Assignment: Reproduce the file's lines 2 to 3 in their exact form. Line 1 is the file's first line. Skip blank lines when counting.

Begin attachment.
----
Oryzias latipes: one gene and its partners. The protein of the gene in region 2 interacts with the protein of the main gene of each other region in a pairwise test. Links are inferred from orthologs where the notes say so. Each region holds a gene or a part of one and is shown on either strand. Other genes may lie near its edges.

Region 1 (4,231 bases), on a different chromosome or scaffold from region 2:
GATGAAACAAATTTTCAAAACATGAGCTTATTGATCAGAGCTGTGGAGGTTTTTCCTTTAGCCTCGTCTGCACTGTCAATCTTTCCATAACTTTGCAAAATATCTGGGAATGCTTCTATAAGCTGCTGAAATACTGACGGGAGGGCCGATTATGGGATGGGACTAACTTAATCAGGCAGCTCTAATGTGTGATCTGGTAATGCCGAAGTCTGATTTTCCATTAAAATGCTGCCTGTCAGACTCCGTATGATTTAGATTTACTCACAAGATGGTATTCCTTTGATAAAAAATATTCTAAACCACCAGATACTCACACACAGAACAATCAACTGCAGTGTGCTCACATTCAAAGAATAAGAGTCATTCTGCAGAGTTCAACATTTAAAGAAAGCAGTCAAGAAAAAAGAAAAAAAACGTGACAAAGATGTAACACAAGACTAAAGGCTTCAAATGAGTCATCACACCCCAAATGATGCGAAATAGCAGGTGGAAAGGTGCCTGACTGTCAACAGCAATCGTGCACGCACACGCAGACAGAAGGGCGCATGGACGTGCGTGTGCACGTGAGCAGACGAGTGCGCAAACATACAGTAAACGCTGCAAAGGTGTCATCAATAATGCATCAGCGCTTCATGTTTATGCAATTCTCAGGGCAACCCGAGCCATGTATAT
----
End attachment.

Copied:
Region 1 (4,231 bases), on a different chromosome or scaffold from region 2:
GATGAAACAAATTTTCAAAACATGAGCTTATTGATCAGAGCTGTGGAGGTTTTTCCTTTAGCCTCGTCTGCACTGTCAATCTTTCCATAACTTTGCAAAATATCTGGGAATGCTTCTATAAGCTGCTGAAATACTGACGGGAGGGCCGATTATGGGATGGGACTAACTTAATCAGGCAGCTCTAATGTGTGATCTGGTAATGCCGAAGTCTGATTTTCCATTAAAATGCTGCCTGTCAGACTCCGTATGATTTAGATTTACTCACAAGATGGTATTCCTTTGATAAAAAATATTCTAAACCACCAGATACTCACACACAGAACAATCAACTGCAGTGTGCTCACATTCAAAGAATAAGAGTCATTCTGCAGAGTTCAACATTTAAAGAAAGCAGTCAAGAAAAAAGAAAAAAAACGTGACAAAGATGTAACACAAGACTAAAGGCTTCAAATGAGTCATCACACCCCAAATGATGCGAAATAGCAGGTGGAAAGGTGCCTGACTGTCAACAGCAATCGTGCACGCACACGCAGACAGAAGGGCGCATGGACGTGCGTGTGCACGTGAGCAGACGAGTGCGCAAACATACAGTAAACGCTGCAAAGGTGTCATCAATAATGCATCAGCGCTTCATGTTTATGCAATTCTCAGGGCAACCCGAGCCATGTATAT